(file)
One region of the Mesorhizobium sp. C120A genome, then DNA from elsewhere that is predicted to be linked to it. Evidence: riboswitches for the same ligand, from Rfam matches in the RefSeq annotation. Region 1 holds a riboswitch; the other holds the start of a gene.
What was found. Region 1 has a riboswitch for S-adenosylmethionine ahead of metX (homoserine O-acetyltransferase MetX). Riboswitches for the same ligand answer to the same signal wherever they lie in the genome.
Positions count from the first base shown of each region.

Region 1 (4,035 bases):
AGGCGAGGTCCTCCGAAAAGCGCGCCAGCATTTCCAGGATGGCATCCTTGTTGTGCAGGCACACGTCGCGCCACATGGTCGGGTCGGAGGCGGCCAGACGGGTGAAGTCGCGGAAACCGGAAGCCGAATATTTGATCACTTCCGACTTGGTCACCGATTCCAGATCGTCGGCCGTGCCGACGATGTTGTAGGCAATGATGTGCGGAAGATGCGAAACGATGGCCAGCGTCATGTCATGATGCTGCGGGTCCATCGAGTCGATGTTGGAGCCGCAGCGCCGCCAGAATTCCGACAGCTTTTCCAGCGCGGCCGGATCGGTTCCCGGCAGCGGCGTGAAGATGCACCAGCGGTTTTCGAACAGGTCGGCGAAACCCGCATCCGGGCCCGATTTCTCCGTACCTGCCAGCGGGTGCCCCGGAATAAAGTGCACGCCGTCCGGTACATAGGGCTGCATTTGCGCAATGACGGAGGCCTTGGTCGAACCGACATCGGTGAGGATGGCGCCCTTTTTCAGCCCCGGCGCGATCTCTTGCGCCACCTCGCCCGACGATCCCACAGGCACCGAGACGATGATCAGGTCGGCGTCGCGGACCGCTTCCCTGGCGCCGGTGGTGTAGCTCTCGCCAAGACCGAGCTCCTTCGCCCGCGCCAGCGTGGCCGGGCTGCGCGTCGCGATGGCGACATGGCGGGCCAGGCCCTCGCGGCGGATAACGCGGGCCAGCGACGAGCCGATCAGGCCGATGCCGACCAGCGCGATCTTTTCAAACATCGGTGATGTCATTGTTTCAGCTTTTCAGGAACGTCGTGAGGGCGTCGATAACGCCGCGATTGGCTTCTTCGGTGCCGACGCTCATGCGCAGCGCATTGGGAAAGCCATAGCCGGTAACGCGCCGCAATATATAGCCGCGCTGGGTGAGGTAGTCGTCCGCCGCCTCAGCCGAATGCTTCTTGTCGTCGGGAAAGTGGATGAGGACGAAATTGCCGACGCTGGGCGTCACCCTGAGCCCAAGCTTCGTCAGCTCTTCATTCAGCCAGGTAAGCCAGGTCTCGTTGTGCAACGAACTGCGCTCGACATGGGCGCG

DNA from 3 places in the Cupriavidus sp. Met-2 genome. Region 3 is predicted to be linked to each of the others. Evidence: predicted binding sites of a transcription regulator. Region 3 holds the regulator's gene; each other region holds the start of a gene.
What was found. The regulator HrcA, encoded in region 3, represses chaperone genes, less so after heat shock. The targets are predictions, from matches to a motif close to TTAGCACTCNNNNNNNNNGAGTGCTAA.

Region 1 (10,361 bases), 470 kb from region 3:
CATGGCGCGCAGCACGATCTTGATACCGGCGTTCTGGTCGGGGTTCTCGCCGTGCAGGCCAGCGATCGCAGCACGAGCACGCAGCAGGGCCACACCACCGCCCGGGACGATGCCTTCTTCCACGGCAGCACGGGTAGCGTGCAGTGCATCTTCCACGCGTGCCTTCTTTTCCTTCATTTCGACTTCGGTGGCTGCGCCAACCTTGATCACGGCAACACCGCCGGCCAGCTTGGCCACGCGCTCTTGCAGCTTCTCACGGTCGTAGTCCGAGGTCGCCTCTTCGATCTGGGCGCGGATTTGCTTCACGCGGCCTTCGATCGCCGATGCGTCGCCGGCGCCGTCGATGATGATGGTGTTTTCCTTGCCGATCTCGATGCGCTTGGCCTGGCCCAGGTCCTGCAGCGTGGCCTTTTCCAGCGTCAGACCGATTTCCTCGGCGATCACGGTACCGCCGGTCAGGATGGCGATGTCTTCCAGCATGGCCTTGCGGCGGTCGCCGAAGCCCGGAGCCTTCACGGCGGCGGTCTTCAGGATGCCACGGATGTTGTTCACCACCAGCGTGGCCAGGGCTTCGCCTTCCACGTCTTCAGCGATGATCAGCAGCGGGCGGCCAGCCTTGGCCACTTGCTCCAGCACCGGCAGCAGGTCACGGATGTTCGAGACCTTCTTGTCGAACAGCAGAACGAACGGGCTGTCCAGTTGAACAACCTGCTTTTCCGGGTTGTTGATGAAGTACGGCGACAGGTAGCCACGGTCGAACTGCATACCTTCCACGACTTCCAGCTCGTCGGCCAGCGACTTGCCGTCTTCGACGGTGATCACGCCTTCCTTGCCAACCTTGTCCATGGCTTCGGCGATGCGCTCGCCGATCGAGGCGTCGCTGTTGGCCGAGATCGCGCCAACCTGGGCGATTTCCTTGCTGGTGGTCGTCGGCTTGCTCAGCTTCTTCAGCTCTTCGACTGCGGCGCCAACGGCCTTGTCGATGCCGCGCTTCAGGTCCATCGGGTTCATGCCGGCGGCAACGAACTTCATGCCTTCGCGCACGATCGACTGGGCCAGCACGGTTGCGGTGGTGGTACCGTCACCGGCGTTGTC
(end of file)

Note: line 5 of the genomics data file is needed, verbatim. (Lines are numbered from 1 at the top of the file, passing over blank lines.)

AGGCGAGGTCCTCCGAAAAGCGCGCCAGCATTTCCAGGATGGCATCCTTGTTGTGCAGGCACACGTCGCGCCACATGGTCGGGTCGGAGGCGGCCAGACGGGTGAAGTCGCGGAAACCGGAAGCCGAATATTTGATCACTTCCGACTTGGTCACCGATTCCAGATCGTCGGCCGTGCCGACGATGTTGTAGGCAATGATGTGCGGAAGATGCGAAACGATGGCCAGCGTCATGTCATGATGCTGCGGGTCCATCGAGTCGATGTTGGAGCCGCAGCGCCGCCAGAATTCCGACAGCTTTTCCAGCGCGGCCGGATCGGTTCCCGGCAGCGGCGTGAAGATGCACCAGCGGTTTTCGAACAGGTCGGCGAAACCCGCATCCGGGCCCGATTTCTCCGTACCTGCCAGCGGGTGCCCCGGAATAAAGTGCACGCCGTCCGGTACATAGGGCTGCATTTGCGCAATGACGGAGGCCTTGGTCGAACCGACATCGGTGAGGATGGCGCCCTTTTTCAGCCCCGGCGCGATCTCTTGCGCCACCTCGCCCGACGATCCCACAGGCACCGAGACGATGATCAGGTCGGCGTCGCGGACCGCTTCCCTGGCGCCGGTGGTGTAGCTCTCGCCAAGACCGAGCTCCTTCGCCCGCGCCAGCGTGGCCGGGCTGCGCGTCGCGATGGCGACATGGCGGGCCAGGCCCTCGCGGCGGATAACGCGGGCCAGCGACGAGCCGATCAGGCCGATGCCGACCAGCGCGATCTTTTCAAACATCGGTGATGTCATTGTTTCAGCTTTTCAGGAACGTCGTGAGGGCGTCGATAACGCCGCGATTGGCTTCTTCGGTGCCGACGCTCATGCGCAGCGCATTGGGAAAGCCATAGCCGGTAACGCGCCGCAATATATAGCCGCGCTGGGTGAGGTAGTCGTCCGCCGCCTCAGCCGAATGCTTCTTGTCGTCGGGAAAGTGGATGAGGACGAAATTGCCGACGCTGGGCGTCACCCTGAGCCCAAGCTTCGTCAGCTCTTCATTCAGCCAGGTAAGCCAGGTCTCGTTGTGCAACGAACTGCGCTCGACATGGGCGCG